All my Facebook activities this week led up to this.  The churches in Bermuda need to do more for the Black community in Bermuda.  Let me rephrase that...the churches in Bermuda need to do better.  

I’ll explain.  But before I do I have to make a disclaimer.  I'm an atheist, I would prefer if everyone was and I don't quite feel comfortable with the idea of Black Christians.  

This is going to be an interesting.

There’s been this common theme on social media.  

“The disrespectful little fools need some more Jesus in their lives.”

“Back in my day, we got licks and we went church four times a week.”

“These kids are spoiled; we lived in a one room shack and we turned out okay.”

The blame for gang violence in Bermuda is being placed solely on the youth in Bermuda.  Like those youth raised themselves, like they educated themselves, like they were the sole providers of their own morality.  

Here’s the case of Sam**.  

Sam,  (who is now serving a life sentence for murder). A good mate of mine; I’ve known him my entire life and it hurts me to see his future as lost.  However, we all make decisions.  

Sam is a prime example of a village raising a child.  He attended cub scouts, went to church every week and participated in youth sporting clubs.  At one point in his youth he was a relatively feared and dangerous young striker. We stayed close throughout the years, and one of Sam’s best qualities is that he is quite a loyal friend.  Where did it go wrong for him?  

Sam was in the first edition of the now-defunct Bermuda Sun’s “Baby Brothers Club” highlighting the young men who had been shot after an older relative had been.  

It's quite an eye opening read, and even though this was written sometime ago, many of the men in the Baby Brothers Club are dead or in jail.  Many older Bermudians don't quite understand how it feels to be shot at.  They don't know how it feels to see your loved ones gunned down on a weekly basis.  

They’ve never been on the losing side in a gang war, and many of them don't have the same loyalty as Sam.  He did what he felt would protect his loved ones, he did what he felt he needed to do to bring justice to their deaths.  I'm not glorifying his role in Bermuda’s gang violence epidemic, nor am I attempting to justify murders.  We have to understand that those of us who live INSIDE of society, don't understand what occurs OUTSIDE of society and some of our claims are not justified.  

So what does all this have to do with the Christian Church in Bermuda.  Good question.  Everything.  

The other night my girlfriend and I were walking my son along CedarBridge Academy’s property for our evening exercise.  As we walked we past my mother’s car, my son shouted: “Nai Nai’s car” so we went looking for heri.  

We ended up “sneaking” into the recent “Dance and Mime gospel show” that was going on.  It is quite amazing to see the production that they put on that night.  What was even more amazing was the amount of professionals who were in attendance.  

These churches in Bermuda are ready-made institutions filled with professionals who can play a vital role in repurposing the youth in our community.  But it has to be from a secular perspective.  Most of these men have had Jesus shoved down their throats their entire lives and that's actually part of their problem.  Instead of having Tuesday night Bible studies,  the churches should have “Teach a gangster to cook day”.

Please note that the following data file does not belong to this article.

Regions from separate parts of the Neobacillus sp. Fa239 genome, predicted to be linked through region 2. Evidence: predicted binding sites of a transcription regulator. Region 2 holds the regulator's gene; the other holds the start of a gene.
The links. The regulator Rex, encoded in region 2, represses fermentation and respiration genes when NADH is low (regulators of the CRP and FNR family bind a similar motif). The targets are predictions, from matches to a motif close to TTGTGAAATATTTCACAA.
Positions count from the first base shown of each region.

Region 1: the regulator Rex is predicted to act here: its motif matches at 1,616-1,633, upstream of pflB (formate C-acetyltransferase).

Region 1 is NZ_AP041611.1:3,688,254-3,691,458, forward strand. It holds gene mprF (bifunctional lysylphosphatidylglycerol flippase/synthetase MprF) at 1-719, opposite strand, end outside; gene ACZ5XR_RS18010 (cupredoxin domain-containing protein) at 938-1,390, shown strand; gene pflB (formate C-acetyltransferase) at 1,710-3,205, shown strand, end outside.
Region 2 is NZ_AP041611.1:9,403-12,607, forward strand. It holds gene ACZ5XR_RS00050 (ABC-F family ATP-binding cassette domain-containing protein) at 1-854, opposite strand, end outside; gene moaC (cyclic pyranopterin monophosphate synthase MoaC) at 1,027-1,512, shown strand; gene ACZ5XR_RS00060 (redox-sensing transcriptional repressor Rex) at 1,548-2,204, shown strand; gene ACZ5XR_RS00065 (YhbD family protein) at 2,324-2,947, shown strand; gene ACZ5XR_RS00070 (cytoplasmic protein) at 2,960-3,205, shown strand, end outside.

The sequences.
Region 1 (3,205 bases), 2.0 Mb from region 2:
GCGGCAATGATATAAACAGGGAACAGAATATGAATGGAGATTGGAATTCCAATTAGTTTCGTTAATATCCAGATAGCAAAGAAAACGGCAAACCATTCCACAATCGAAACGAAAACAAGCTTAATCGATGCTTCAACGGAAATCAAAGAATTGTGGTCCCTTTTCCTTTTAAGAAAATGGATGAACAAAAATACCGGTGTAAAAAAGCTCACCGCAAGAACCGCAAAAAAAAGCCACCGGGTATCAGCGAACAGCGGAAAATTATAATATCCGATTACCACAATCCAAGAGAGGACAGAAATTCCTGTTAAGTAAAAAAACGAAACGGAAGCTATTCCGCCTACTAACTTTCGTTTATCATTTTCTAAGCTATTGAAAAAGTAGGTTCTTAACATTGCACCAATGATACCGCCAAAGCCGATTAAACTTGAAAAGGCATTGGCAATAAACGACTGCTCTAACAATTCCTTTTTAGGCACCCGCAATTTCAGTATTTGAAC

I don't literally mean teach a gangster how to cook day, but something of that nature, where they can build skills that make them employable and help them to develop in their everyday lives.  A large chunk of these guys can't read so let's teach them.  

Do you know how much easier your life becomes when you can read the ingredients label on the food you purchase?  A large chunk of these guys don't fully understand how money works, they don't understand credit, statutory interest rates or even things as basic as how payroll tax works.

Now of course there are people who are going to say, “Well we can't get them to come to church so how can we teach them?”  

Go to them!

You go to Princes Street and you knock on doors.  You go down the Garrison and ask questions.  You go to Somerset and Killa Hill, you go down Back Bush and Ord Road, you actively engage the youth.  One of my earliest memories of Dale Butler was when I was 16, and had freshly dropped out from Bermuda Institute.

He was on Ord Road Paget, in an area we call Four Corners, with about four or five volunteers and El James.  They had folders with them, Dale would shout to the top of his lungs, “Who wants a job?”  and who ever said yes he would shout, “What do you want to do?”  

In the folders he and his volunteers carried were job application forms.  They helped each one of us fill them out, even going as far to allow some of us to use their email addresses if we didn't have one of our own to use.  

Later that year Mr. Butler got me my first job waiting tables at L’oriental, where I learned skills that have literally allowed me to never been unemployed.  

This is an example of actively engaging the youths.   

More churches need to get on board.



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